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Frances Folsom Cleveland

Cleveland married Frances Folsom while he was president. Before he was married, his sister Rose filled in as First Lady.

Frances Folsom was born in Buffalo, New York on July 21, 1864.
She was introduced to Grover Cleveland soon after her birth. Grover was her father's law partner. He gave the Folsom's a baby carriage as a present for Frances when she was born.

Her real name was Frank. That is what Grover always called her. She hated being called Frankie.

When her father died, Grover helped the family with the business of his estate. He was practically her guardian.

She graduated from Well's College in1885, (She skipped her freshman year.)

Grover asked Frances' mother permission to write to her when she was attending college at Well's College. After she graduated from college he proposed to her.

They hid the fact they were engaged from the press.

They were married in the White House on June 2, 1886. It was the first wedding of a President to take place in the Blue Room in the White House. She was the youngest First Lady ever. She was 21 when she married President Cleveland. He was 28 years older than she was.

They were married in the Blue Room at 7:00 pm. It was filled with flowers. The alter held two large candelabra which President Jackson had given to the White House. The Marine band under the direction of Souza provided the music.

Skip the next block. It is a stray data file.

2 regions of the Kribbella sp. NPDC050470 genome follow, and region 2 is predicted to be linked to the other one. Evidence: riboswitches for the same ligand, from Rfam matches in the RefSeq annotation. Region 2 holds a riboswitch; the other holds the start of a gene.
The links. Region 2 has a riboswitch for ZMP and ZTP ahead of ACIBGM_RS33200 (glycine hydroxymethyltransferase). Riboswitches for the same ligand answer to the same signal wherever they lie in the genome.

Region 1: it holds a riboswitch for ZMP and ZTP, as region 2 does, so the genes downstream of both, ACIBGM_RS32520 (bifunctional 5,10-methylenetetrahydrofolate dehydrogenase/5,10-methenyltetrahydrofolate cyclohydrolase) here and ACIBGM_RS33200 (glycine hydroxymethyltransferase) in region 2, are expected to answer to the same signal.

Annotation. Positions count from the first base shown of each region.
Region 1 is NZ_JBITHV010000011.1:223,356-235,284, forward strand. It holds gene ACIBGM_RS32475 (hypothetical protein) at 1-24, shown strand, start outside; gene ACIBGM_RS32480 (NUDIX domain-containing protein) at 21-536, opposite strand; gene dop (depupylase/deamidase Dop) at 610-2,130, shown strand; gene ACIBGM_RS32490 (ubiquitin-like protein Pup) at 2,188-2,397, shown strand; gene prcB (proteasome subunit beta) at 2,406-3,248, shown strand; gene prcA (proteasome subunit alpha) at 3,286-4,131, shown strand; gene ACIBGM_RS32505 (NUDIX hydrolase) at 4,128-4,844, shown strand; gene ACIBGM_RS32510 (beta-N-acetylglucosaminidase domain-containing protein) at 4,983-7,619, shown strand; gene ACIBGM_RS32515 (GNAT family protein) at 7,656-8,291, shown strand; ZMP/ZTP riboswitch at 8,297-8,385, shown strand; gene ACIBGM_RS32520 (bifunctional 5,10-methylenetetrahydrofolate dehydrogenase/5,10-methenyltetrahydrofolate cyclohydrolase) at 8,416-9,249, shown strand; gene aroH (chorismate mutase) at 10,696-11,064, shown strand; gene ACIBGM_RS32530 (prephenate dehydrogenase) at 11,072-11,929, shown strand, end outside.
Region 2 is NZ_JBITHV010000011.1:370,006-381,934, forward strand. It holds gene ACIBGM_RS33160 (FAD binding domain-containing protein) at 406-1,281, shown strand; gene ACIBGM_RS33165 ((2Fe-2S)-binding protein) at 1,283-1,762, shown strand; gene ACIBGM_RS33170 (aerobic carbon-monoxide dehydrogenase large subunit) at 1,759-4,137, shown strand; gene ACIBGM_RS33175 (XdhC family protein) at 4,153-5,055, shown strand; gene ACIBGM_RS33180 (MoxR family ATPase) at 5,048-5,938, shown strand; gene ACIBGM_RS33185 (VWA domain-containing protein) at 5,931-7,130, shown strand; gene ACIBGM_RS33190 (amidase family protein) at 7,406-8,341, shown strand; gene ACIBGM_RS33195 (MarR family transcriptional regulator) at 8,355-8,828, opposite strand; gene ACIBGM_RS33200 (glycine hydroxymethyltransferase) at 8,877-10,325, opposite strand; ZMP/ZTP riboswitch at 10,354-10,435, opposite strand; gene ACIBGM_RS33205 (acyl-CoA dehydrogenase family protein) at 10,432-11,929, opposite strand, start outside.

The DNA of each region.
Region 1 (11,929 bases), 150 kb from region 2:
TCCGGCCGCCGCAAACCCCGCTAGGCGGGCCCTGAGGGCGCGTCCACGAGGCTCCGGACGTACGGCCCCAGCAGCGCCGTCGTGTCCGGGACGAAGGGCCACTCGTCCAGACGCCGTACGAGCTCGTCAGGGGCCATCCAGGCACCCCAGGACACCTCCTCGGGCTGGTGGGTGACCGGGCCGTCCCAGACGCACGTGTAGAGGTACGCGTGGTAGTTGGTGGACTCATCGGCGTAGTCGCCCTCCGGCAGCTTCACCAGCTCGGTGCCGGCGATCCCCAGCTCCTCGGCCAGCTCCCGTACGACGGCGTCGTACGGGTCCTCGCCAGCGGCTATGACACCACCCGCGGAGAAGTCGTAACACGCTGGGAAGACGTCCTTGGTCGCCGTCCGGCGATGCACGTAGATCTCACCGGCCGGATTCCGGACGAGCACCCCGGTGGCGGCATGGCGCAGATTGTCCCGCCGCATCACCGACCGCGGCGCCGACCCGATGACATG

All of the cabinet members attended except for Garland. When Garland's wife died he pledge never to attend a festive occasion.



President Cleveland called his wife the President's Lady. He liked that better than First Lady.

They honeymooned in Deer Park, Maryland.

F Cleveland
Library of Congress

The press found out where they were staying and greeted the president on his the first morning. Cleveland was extremely upset with the press. This was the first time that the press invaded the privacy of a president.

She was extremely popular as First Lady.

Francis played the piano very well.

She could read Latin and was fluent in German and French.

She held two receptions each week. One was on Saturday so working women could attend.

Cleveland lost the election of 1888, but was re-elected in 1892.

When they were saying good bye to the White House staff, Francis told them to take good care of the White House because "We are coming back, just four years from today."

His campaign posters and other materials featured a picture of Frances. Some people claim that she won the election for him.

They had five children. Ruth Esther was the first child to be born to a President in the White House. A candy company named the "Baby Ruth" candy bar after her.

In 1904, their daughter Ruthie died of diphtheria. She was 12. This was extremely upsetting to the Cleveland's.

On June 24, 1908, Cleveland died of a heart attack.

Five years later Frances re-married. She married Thomas J. Preston Jr. a professor at Princeton. She was the first First Lady to remarry.

Frances died in her sleep when she was 83. She died on October 29, 1947.

She is buried next to President Cleveland in Princeton.

 

 

Topics

First Ladies Home

U.S. Presidents Home



 

Sources of Information:

Books:
Barden, Cindy,Meet the First Ladies, Lorenz Corp.
Gormley, Beatrice,First Ladies: Women Who Called The White House Home (First Ladies) , Scholastic Paperbacks, 1997
Smith, Carter, Editor,Smithsonian Presidents and First Ladies DK Publishing, New York, 2002

Web Sites:
The White House: http://www.whitehouse.gov/history/firstladies/
Portraits of the Presidents and First Ladies: http://memory.loc.gov/ammem/odmdhtml/